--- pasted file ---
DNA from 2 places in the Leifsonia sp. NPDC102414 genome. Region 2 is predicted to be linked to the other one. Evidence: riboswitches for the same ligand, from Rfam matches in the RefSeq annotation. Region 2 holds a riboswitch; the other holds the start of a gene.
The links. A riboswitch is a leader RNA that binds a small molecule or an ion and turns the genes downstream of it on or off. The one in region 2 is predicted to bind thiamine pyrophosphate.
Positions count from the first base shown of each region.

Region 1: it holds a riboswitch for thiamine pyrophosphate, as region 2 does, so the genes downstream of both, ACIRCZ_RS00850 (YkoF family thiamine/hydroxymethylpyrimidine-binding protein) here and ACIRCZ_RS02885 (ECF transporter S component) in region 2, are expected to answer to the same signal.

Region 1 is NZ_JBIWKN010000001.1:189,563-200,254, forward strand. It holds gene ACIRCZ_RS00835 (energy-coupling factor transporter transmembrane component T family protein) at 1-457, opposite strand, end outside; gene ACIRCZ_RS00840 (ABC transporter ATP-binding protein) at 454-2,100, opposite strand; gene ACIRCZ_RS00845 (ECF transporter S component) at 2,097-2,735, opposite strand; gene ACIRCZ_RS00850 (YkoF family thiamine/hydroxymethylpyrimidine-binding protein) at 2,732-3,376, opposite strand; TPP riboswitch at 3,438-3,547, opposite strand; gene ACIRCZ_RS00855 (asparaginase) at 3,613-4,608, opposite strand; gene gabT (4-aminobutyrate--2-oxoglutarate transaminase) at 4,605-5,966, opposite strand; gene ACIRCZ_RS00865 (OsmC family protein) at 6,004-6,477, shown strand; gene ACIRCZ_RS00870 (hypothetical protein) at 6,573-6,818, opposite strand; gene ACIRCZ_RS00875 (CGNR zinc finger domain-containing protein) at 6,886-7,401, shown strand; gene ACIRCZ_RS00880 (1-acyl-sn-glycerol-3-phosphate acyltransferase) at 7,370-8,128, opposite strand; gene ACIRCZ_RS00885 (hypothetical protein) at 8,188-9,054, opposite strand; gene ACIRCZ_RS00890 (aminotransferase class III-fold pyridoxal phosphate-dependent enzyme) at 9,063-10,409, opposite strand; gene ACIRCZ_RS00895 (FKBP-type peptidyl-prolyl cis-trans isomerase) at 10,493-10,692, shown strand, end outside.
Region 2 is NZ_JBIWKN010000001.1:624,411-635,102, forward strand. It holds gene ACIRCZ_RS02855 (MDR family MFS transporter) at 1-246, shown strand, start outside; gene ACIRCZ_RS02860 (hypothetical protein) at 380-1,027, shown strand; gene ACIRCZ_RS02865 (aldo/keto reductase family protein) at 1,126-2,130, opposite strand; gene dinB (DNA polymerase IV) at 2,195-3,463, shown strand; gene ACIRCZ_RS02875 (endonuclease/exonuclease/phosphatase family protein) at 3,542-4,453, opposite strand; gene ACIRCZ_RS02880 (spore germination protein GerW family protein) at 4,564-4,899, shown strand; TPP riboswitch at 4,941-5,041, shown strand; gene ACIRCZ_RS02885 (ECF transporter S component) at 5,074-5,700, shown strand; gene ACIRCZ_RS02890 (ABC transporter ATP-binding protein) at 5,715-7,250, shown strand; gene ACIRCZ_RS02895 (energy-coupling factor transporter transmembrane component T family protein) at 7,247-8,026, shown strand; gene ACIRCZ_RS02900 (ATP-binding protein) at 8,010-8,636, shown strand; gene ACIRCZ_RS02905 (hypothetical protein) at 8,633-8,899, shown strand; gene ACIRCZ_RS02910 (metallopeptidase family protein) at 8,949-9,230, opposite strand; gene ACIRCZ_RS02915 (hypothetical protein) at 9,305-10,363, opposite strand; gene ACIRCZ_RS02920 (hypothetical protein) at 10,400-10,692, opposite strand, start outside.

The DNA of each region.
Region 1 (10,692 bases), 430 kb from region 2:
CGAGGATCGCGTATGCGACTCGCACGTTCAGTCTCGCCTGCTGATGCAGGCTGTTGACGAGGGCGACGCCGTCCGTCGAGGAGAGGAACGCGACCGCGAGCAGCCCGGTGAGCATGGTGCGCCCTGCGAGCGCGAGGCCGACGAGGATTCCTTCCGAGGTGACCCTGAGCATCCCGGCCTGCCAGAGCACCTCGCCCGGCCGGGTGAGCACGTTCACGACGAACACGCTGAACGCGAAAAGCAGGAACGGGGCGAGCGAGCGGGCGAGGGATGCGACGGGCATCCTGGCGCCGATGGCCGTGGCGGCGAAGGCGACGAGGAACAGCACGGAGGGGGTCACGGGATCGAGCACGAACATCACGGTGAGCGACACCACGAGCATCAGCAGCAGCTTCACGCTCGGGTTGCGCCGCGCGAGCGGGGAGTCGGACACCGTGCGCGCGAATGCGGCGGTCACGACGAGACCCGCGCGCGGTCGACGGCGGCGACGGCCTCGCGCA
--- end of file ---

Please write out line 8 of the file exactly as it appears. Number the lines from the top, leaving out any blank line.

Region 1 (10,692 bases), 430 kb from region 2: